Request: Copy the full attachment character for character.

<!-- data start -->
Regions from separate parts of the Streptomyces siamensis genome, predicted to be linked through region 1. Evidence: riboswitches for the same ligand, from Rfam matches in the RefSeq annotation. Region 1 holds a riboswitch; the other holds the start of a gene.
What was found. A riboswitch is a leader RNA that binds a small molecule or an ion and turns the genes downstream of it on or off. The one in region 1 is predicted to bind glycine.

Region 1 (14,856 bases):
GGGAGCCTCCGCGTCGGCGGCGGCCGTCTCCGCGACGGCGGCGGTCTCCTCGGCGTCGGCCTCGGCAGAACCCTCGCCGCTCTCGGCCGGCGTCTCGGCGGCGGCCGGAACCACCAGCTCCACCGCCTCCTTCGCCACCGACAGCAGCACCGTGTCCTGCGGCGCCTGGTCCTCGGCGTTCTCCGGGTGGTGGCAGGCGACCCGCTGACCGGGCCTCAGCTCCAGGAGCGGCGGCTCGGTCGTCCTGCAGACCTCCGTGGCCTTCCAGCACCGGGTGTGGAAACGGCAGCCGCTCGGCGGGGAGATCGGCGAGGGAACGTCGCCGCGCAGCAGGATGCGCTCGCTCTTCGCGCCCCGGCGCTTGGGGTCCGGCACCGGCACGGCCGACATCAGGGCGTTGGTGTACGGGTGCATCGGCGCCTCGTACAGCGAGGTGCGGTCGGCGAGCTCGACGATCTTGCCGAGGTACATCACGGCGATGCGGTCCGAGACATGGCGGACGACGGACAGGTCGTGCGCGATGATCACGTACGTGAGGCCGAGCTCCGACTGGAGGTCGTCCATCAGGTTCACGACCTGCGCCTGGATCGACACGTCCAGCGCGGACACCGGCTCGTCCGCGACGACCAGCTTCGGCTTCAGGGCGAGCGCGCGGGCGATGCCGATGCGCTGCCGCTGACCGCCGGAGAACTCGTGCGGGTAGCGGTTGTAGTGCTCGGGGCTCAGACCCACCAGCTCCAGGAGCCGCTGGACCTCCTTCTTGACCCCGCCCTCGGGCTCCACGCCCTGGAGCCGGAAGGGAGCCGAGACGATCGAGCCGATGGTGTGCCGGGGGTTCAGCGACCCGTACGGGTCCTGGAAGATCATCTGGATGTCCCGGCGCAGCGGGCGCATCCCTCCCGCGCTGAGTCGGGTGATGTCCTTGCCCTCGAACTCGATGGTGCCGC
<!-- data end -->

Regions from separate parts of the Streptomyces siamensis genome, predicted to be linked through region 1. Evidence: riboswitches for the same ligand, from Rfam matches in the RefSeq annotation. Region 1 holds a riboswitch; the other holds the start of a gene.
What was found. A riboswitch is a leader RNA that binds a small molecule or an ion and turns the genes downstream of it on or off. The one in region 1 is predicted to bind glycine.

Region 1 (14,856 bases):
GGGAGCCTCCGCGTCGGCGGCGGCCGTCTCCGCGACGGCGGCGGTCTCCTCGGCGTCGGCCTCGGCAGAACCCTCGCCGCTCTCGGCCGGCGTCTCGGCGGCGGCCGGAACCACCAGCTCCACCGCCTCCTTCGCCACCGACAGCAGCACCGTGTCCTGCGGCGCCTGGTCCTCGGCGTTCTCCGGGTGGTGGCAGGCGACCCGCTGACCGGGCCTCAGCTCCAGGAGCGGCGGCTCGGTCGTCCTGCAGACCTCCGTGGCCTTCCAGCACCGGGTGTGGAAACGGCAGCCGCTCGGCGGGGAGATCGGCGAGGGAACGTCGCCGCGCAGCAGGATGCGCTCGCTCTTCGCGCCCCGGCGCTTGGGGTCCGGCACCGGCACGGCCGACATCAGGGCGTTGGTGTACGGGTGCATCGGCGCCTCGTACAGCGAGGTGCGGTCGGCGAGCTCGACGATCTTGCCGAGGTACATCACGGCGATGCGGTCCGAGACATGGCGGACGACGGACAGGTCGTGCGCGATGATCACGTACGTGAGGCCGAGCTCCGACTGGAGGTCGTCCATCAGGTTCACGACCTGCGCCTGGATCGACACGTCCAGCGCGGACACCGGCTCGTCCGCGACGACCAGCTTCGGCTTCAGGGCGAGCGCGCGGGCGATGCCGATGCGCTGCCGCTGACCGCCGGAGAACTCGTGCGGGTAGCGGTTGTAGTGCTCGGGGCTCAGACCCACCAGCTCCAGGAGCCGCTGGACCTCCTTCTTGACCCCGCCCTCGGGCTCCACGCCCTGGAGCCGGAAGGGAGCCGAGACGATCGAGCCGATGGTGTGCCGGGGGTTCAGCGACCCGTACGGGTCCTGGAAGATCATCTGGATGTCCCGGCGCAGCGGGCGCATCCCTCCCGCGCTGAGTCGGGTGATGTCCTTGCCCTCGAACTCGATGGTGCCGC